Weekend Papyrus 6/11/2021

Gryllus Maior

Active member
Ok maybe not “Luke” ( and I use the word “apostle” to refer to him not in the sense that he was one of the twelve) , but certainly I cannot imagine apostle Peter writing the way he did without help. He was averse to all things gentile even after the resurrection of Jesus.
That changed mostly after Acts 10-11, with a relapse in Galatians 2:11-14. But it's really irrelevant. You can be a perfectly orthodox Jew and speak English, German, Spanish, etc. as your primary language. Or in ancient times, knowing Greek would an advantage no matter what. I fail to see the problem. At any rate, I just thought some of the latest research was interesting, and deserved a shoutout. Honestly, you could be right. You're certainly in good company!
 

John Milton

Well-known member
Oh, oh!

Mr. Barrels, has it occurred to you that the NT writers may have had help ? Perhaps from friends (possibly even native Greeks ones) who may have corrected their grammatical errors, and/or that their letters and gospels might have been smoothed over of errors by ancient (and not so ancient) scribes in the process of transcription, and/or that some of them might even have hired the services of professionals , such as an amanuensis ? They may have been illiterate, but they were not dumb.
LOL. No, it never occurred to me. :ROFLMAO:

There is a difference between language reading, writing, speaking, and listening skills as anyone who has learned or is learning a new language can tell you. (<-- Get it?)

The writers of the papyri that we have been translating were, in all probability, native speakers. That doesn't mean that they were highly literate. The New Testament authors, whoever they were, display greater literacy skills than many of the papyri authors. As far as your "question" goes, if the gospel or letter does not state or imply that such occurred, I consider it a more remote option. There are too many extra steps involved for me to think that it is the more likely option. I don't think the New Testament authors were illiterate, and I think they knew Greek well.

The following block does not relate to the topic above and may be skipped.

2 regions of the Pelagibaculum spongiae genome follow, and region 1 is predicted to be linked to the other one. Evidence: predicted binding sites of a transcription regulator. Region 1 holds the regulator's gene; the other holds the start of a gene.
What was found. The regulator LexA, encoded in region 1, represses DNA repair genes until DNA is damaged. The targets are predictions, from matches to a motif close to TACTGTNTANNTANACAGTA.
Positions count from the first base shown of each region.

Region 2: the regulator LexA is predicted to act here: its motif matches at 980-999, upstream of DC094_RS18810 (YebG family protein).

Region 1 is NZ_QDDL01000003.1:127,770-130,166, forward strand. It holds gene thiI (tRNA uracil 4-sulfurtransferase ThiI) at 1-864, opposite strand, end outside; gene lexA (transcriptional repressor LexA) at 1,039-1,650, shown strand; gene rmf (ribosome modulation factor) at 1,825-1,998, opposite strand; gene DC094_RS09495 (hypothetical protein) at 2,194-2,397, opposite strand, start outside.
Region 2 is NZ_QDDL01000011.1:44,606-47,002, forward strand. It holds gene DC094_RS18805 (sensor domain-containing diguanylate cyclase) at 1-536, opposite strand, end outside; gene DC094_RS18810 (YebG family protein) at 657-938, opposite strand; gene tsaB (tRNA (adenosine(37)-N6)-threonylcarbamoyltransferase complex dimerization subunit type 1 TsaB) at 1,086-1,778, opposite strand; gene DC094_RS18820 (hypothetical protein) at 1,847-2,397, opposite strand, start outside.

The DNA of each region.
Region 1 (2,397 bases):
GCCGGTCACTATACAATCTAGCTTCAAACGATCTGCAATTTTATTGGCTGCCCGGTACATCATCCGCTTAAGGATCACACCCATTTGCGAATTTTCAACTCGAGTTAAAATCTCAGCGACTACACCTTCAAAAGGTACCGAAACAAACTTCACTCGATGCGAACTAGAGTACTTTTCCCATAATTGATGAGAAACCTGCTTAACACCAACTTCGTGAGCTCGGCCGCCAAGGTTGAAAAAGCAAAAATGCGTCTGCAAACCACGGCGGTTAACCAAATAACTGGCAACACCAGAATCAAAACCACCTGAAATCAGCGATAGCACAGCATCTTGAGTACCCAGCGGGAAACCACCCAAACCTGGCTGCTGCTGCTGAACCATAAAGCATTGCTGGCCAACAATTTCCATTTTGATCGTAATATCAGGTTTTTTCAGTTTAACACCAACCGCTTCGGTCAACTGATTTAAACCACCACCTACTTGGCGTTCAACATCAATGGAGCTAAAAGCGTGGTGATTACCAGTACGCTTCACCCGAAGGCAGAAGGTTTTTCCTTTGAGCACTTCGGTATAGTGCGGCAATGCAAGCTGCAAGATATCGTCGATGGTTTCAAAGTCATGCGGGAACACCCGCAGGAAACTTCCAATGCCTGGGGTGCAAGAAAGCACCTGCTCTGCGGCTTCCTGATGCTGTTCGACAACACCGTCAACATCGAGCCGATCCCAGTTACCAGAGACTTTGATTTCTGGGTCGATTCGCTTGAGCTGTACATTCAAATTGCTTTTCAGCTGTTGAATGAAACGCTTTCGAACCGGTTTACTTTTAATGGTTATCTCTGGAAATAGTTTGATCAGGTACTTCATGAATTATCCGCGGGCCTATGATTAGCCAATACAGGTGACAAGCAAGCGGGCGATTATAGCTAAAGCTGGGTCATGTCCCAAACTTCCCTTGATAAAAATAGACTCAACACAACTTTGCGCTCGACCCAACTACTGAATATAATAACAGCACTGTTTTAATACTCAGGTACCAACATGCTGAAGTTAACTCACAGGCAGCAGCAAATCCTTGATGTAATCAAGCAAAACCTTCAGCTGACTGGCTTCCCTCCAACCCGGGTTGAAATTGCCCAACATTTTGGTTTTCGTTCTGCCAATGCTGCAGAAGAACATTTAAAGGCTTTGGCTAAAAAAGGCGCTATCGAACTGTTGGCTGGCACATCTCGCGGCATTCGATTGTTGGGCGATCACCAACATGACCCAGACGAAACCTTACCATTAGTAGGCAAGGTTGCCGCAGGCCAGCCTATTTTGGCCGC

As I side note, as I read from Acts this weekend, I was struck by the higher register that Luke uses for Festus in chapter 25. It was a nice touch, I think.
 

The Real John Milton

Well-known member
LOL. No, it never occurred to me. :ROFLMAO:

…. if the gospel or letter does not state or imply that such occurred, I consider it a more remote option. There are too many extra steps involved for me to think that it is the more likely option. I don't think the New Testament authors were illiterate, and I think they knew Greek well.
……

Bold above, you’re partly right. Correct should be, “if the Bible does not state something, we shouldn’t make it into dogma or doctrine.”

In any case, you should be consistent & apply your own maxim to the apparent “Deity” of Christ & the “Triunity of God.” See how far that gets you, Mr. Barrels.
 

The Real John Milton

Well-known member
That changed mostly after Acts 10-11, with a relapse in Galatians 2:11-14. But it's really irrelevant. You can be a perfectly orthodox Jew and speak English, German, Spanish, etc. as your primary language. Or in ancient times, knowing Greek would an advantage no matter what. I fail to see the problem. At any rate, I just thought some of the latest research was interesting, and deserved a shoutout. Honestly, you could be right. You're certainly in good company!

Even in the modern world only a minority of the people in the Middle East speak and write multiple languages, with any level of fluency. The standard is one language.

I find it a hard sell that all of the biblical writers were fluent in three languages — Hebrew, Aramaic and Greek.
 

The Real John Milton

Well-known member
Quote:
It has been estimated that at least 90 percent of the Jewish population ofRoman Palestine in the first centuries CE could merely write their own name or not write and read at all, or that the literacy rate was about 3 percent.
 

Gryllus Maior

Active member
Even in the modern world only a minority of the people in the Middle East speak and write multiple languages, with any level of fluency. The standard is one language.

I find it a hard sell that all of the biblical writers were fluent in three languages — Hebrew, Aramaic and Greek.